[LIS-Forum] FW: Google- the book scanning project- Microsoft of the future other issues- the scenario gets murkier

Shalini R Urs shalini at vidyanidhi.org.in
Wed Mar 2 16:24:47 IST 2005


The Google Library book scanning project has raised may issues in the
world of information.
Please read on the msg below for some more light (or is more dust in the
cloud!)
It makes an interesting read anyways - 


Shalini
-----Original Message-----
From: owner-ipr at mailhost.soros.org [mailto:owner-ipr at mailhost.soros.org]
On Behalf Of Darius Cuplinskas
Sent: 01 March 2005 14:02
To: ipr & public domain list
Subject: [ipr] How Google will scan the world, 1 book at a time

This project, although valuable, will not provide full-text access, and 
will entail severe restrictions even on "fair use" permitted by
copyright law:

"You can't print the book out or digitally cut and paste any of it,
even for this, an out-of-copyright volume. The restrictions will be more
severe on in-copyright volumes, essentially those printed after 1920,
limiting searchers to seeing a line or two around their search term."

Brewster Kahle of the Internet Archive is bringing together a group of 
libraries to organize a rival project which would allow full-text access

and put fewer restrictions on in-copyright materials.

DC


-------- Original Message --------

How Google will scan the world, 1 book at a time
Steve Johnson
Chicago Times
February 25, 2005

As Google prepares to create the world's most comprehensive digital
library, it's getting harder not to think of the company as the next
Microsoft, morphing from a friendly Internet helper with a cutesy name
into an awesome and inescapable force of digital nature.

Already the dominant search engine, the California technology company
is testing Gmail, a free e-mail service that's likely to be a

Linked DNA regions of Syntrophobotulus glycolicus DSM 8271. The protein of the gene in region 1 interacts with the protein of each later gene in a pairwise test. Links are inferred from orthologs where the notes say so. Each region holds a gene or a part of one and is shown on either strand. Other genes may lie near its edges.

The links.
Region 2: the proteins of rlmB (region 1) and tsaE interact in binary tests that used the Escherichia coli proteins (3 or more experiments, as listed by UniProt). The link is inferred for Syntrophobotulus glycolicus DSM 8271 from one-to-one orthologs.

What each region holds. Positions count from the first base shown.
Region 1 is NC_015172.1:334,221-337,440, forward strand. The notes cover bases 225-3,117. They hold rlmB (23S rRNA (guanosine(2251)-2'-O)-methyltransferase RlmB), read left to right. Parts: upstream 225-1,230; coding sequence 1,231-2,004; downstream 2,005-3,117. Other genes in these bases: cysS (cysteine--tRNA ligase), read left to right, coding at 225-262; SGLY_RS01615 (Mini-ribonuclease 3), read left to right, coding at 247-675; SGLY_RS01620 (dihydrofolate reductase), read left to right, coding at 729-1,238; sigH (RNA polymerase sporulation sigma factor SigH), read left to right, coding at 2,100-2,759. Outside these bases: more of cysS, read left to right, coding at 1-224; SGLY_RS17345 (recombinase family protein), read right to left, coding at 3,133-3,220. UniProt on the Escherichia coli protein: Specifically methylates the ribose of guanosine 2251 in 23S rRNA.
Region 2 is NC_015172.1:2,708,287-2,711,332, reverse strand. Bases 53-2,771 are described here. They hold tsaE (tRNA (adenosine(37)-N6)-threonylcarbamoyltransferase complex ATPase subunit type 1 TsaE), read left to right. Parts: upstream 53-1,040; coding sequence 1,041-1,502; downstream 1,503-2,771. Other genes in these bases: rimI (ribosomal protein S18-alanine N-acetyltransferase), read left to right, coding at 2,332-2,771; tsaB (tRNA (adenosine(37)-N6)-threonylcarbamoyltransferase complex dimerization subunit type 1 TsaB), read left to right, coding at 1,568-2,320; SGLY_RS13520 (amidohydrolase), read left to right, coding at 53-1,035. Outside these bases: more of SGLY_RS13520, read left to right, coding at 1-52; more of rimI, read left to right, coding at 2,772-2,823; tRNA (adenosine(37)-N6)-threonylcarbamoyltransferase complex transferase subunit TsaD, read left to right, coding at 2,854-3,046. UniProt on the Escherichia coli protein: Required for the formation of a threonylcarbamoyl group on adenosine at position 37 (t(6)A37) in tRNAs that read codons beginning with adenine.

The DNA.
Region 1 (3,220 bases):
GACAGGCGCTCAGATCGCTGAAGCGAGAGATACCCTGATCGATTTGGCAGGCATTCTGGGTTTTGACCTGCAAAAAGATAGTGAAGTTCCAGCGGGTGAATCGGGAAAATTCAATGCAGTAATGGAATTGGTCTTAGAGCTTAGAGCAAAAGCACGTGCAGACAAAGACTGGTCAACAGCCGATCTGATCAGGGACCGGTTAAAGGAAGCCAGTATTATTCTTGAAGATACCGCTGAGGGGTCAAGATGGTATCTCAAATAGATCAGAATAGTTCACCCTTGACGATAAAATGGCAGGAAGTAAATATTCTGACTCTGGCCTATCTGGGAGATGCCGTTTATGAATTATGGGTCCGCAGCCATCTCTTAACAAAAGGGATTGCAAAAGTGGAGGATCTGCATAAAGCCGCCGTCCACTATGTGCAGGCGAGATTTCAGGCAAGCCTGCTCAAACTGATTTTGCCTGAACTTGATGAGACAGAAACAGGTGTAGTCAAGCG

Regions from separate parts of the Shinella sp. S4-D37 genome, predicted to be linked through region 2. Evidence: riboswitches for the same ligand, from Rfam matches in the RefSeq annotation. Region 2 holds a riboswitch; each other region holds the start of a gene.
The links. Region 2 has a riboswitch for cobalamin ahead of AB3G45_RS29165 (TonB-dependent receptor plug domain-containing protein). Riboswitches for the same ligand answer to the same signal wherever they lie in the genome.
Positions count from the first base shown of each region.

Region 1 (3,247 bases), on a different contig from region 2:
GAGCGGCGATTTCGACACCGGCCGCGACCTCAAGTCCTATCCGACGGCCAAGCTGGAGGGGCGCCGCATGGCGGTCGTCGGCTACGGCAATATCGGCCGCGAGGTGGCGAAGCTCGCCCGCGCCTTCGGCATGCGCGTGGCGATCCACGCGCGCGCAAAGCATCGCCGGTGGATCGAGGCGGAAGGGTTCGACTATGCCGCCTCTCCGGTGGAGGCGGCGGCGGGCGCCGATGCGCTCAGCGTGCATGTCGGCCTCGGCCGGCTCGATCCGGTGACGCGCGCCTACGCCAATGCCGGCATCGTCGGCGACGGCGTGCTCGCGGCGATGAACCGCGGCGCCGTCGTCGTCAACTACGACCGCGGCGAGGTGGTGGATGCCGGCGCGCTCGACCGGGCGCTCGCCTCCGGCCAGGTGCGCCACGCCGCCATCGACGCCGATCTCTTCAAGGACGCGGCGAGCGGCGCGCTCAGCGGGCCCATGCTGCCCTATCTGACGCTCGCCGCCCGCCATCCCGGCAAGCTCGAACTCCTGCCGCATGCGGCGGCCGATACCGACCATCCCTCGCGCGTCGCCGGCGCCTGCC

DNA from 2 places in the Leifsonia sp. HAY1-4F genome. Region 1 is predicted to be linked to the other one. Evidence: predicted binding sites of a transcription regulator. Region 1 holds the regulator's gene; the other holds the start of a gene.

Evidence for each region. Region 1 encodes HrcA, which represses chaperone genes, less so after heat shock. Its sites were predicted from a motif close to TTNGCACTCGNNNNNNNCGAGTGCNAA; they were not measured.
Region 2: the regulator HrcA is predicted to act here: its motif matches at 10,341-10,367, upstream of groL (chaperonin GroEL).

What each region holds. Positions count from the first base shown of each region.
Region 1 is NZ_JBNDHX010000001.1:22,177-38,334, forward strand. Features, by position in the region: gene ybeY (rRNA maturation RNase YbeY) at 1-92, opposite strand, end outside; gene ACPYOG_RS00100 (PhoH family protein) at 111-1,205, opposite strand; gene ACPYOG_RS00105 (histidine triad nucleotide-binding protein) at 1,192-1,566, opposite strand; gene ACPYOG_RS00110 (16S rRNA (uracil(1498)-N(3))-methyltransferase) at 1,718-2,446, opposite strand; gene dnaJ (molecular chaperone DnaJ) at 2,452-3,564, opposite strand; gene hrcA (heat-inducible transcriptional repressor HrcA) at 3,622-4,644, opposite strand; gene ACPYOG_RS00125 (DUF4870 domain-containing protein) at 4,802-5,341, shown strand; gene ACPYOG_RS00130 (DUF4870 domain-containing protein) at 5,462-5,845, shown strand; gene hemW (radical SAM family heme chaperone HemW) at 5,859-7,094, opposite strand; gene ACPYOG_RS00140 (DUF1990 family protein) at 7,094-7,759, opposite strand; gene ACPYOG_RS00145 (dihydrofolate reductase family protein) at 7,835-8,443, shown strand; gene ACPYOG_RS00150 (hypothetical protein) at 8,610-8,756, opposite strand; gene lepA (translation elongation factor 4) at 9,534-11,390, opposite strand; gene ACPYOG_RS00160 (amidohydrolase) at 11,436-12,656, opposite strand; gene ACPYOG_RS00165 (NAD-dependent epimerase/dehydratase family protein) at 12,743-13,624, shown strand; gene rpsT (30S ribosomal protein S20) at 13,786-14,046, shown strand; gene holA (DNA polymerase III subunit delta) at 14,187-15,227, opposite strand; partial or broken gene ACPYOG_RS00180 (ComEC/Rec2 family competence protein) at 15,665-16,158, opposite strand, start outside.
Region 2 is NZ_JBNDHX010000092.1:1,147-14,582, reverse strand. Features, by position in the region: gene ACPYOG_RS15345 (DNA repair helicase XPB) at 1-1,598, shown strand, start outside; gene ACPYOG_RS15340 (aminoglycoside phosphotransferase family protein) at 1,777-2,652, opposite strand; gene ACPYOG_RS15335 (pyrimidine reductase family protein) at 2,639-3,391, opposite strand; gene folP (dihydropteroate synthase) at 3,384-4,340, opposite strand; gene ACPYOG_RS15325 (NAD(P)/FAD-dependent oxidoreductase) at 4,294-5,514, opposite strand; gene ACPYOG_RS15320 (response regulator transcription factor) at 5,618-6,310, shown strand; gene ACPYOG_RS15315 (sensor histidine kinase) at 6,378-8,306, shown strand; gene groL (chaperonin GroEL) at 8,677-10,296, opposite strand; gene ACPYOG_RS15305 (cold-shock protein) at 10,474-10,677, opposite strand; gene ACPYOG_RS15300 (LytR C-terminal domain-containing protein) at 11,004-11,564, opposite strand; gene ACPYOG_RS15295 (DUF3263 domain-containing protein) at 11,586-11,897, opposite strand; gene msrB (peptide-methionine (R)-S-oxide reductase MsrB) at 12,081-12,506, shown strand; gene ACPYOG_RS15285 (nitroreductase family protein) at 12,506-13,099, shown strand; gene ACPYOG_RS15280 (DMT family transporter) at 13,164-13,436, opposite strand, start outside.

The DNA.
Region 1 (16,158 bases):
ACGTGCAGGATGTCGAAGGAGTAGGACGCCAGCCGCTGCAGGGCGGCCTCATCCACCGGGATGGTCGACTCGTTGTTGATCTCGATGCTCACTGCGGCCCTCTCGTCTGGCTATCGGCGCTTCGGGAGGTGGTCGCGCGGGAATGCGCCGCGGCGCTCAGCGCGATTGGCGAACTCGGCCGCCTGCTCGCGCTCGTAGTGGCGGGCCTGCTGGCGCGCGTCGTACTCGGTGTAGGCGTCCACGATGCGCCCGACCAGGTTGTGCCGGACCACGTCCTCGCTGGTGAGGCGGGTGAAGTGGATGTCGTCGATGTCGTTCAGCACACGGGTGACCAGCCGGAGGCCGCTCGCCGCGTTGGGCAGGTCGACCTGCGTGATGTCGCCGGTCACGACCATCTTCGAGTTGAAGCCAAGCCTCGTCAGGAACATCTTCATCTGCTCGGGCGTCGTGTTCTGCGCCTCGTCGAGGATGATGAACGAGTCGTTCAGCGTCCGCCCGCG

blockbuster, Google Maps, a rival to Mapquest, and Google Desktop, a
function that allows users to search within their computers much more
quickly than Microsoft Windows does.

And then there's the small matter of accumulating vast chunks of
humankind's recorded knowledge. Even as you read this, Google scanners
are busy making bits and bytes out of books from the Harvard,
Stanford, Oxford and University of Michigan libraries, as well as from
the 
New York Public Library, a project that ultimately could total more than
57 million volumes.

The company's goal in all it does, it says, is "to organize the
world's information and make it universally accessible and useful"
(along
with, you know, selling ads alongside the world's information). But
another
goal seems to be ubiquity, and as Bill Gates has learned, when you
become unavoidable, you also become resented.

Altruistic project

For now, though, Google remains mostly well-liked because the core of
its business, the search engine, is so good. And the book-scanning
project it's taking on seems more altruistic than not because Google
is bearing the enormous (and, of course, unspecified) cost of copying
the
books into the digital world.

"There are [other] people who had that vision," says Sidney Verba,
director of the Harvard University Library. "What Google had was the
vision and the ambition, the technical skill. ..."

Shifting to a whisper, he adds the most important factor: "a lot of
money -- in some sense I think more than they knew what to do with.
.. For these kinds of people to invest millions and millions of dollars
in it, it is a good exploitation of the profit sector for public
purposes."

The University of Michigan says its pre-Google digital collection of
21,000 volumes is among the country's "most ambitious." But making it
-- actually placing the books, page by page, onto scanners and then
making sure the result is clean and accurate -- is very slow, hard work.

"At its current rate of digital production," the school explains in a
press release, "it would take the university more than a thousand
years to digitize the 7 million volumes in the collection. Google plans
to
do the job in a matter of years."

Beyond vague talk about Google having developed a much more efficient
process, the project's specifics are secret. At Harvard, for instance,
Google won't allow reporters to visit or photograph the scanning
currently being done -- of 40,000 volumes as a kind of pilot project,
just to make sure the books don't get damaged or lost -- at the
university library's 5-million-volume off-campus storage facility.